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Espionage and War in Cyberspace


Admission requirements

  • Only students of the MSc Crisis and Security Management, enrolled in the specialisation ‘Cybersecurity Governance’ or 'Intelligence and National Security', can take this course.


This course adopts a perspective rooted in the disciplines of political science and international relations to investigate espionage and war in cyberspace. It focuses on the key research skill of writing a ‘literature review’: mapping, understanding, and critiquing the body of knowledge on espionage and war in cyberspace. This is a highly transferable skill, relevant to academic and professional environments, as it requires students to conduct independent study, summarise their findings accurately, and identify problems and make connections without direct guidance. Students with this skill should also be a more discerning consumer of information in all walks of life, to society’s overall benefit.

In terms of content, this course traces how the internet has transformed interstate relations and introduced many new actors onto the scene – from transnational corporations to troll farms and tech-savvy activists. It explores the probability of cyberwar and reflects on the hype around it. It also critically analyses the world of digital espionage, where governments and companies steal secrets remotely for profit, security and power. Finally, it looks beyond corporate and statist lenses on international politics to address the impact of cyber conflict and cyber espionage elsewhere, in areas such as human rights and gender politics.

Course Objectives

After finalising this course, students will be able to:

  1. Critically study, search, sort, prioritise, synthesise and assess the body of knowledge on specific topics relating to espionage and war in cyberspace, including a clear conceptual framework, a comprehensive account of relevant literature and assessment of its quality, a discussion of fundamental debates and gaps in knowledge, and a succinct synopsis. Students will be able to present the results of this individual research project in the form of a written academic report (the literature review).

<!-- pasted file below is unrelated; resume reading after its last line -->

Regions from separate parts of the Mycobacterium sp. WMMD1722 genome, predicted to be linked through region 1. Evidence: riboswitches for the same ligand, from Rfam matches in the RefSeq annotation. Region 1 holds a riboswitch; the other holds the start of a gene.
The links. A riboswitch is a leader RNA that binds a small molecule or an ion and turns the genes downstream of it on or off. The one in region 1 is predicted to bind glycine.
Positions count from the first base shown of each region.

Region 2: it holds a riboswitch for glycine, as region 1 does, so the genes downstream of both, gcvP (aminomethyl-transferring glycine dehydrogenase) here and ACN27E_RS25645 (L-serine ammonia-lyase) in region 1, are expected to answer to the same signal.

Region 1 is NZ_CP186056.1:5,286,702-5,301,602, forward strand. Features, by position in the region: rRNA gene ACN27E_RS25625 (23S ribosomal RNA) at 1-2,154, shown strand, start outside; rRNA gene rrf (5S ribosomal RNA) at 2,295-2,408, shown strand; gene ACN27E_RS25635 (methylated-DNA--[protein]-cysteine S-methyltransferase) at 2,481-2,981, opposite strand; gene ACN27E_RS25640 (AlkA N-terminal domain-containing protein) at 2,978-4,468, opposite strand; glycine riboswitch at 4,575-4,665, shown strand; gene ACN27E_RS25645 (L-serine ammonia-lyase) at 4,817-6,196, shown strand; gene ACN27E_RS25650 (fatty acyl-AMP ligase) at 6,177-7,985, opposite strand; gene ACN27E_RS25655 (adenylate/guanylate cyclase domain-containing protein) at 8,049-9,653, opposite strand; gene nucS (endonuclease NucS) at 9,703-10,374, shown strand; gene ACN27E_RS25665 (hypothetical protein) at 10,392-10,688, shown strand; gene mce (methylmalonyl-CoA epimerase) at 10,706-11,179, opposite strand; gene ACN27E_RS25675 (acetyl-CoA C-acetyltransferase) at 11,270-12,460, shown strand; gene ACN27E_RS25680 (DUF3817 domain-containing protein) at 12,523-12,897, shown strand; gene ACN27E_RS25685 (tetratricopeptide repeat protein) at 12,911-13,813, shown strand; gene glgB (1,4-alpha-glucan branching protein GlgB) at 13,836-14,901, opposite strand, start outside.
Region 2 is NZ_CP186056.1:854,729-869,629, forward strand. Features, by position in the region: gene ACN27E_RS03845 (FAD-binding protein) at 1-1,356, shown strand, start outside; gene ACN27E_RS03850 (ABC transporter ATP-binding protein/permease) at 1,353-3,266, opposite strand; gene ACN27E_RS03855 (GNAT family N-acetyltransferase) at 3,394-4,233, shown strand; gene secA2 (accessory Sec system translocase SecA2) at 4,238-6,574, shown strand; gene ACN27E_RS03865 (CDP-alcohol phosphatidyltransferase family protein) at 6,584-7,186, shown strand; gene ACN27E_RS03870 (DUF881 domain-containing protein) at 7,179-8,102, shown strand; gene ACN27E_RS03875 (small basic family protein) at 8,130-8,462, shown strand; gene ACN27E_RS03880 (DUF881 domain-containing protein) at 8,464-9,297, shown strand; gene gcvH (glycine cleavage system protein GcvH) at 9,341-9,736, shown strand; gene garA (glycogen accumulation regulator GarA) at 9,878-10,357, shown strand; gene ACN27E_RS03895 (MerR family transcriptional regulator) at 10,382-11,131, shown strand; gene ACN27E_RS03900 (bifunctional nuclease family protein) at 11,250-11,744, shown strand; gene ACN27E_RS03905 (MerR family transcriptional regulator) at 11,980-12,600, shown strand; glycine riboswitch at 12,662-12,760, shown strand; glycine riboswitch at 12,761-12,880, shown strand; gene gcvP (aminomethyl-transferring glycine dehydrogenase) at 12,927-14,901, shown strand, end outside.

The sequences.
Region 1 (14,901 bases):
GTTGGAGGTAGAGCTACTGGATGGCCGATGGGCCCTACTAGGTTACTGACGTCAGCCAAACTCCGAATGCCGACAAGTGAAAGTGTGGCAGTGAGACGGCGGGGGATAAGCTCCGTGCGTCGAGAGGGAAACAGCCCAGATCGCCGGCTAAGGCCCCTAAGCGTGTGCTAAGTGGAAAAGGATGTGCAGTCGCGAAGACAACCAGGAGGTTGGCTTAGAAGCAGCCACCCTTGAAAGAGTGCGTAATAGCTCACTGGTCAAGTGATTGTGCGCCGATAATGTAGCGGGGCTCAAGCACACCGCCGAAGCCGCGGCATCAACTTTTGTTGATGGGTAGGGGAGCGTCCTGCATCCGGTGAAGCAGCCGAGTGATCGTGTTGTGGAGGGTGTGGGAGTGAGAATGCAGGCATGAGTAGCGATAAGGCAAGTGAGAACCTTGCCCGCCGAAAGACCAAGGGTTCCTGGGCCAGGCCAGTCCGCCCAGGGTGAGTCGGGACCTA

2. Demonstrate in-depth knowledge about issues relating to espionage and war in cyberspace, such as cyber conflict, cyberespionage, disinformation and human rights, and advanced knowledge of the social and political dynamics of cybersecurity at an international level, including how the label ‘cybersecurity’ is constructed and used.
  3. Identify and analyse in a timely manner new developments relating to espionage and war in cyberspace, such as new laws and policies, new cyberattacks or new techniques of surveillance.
  4. Identify and apply relevant theoretical or analytical frameworks and methodologies to analyse real life issues relating to espionage and war in cyberspace.
  5. Present arguments and analyses on espionage and war in cyberspace in a format appropriate for a broader professional audience and as input to expert groups.
  6. Provide strategic analysis and advice to decision-makers and develop awareness of the challenges of functioning in a complex academic or professional environment.
  7. Self-evaluate and reflect after interactive in-class work and individual assignments.


On the right side of programme front page of the studyguide you will find links to the website and timetables, uSis and Brightspace.

Mode of Instruction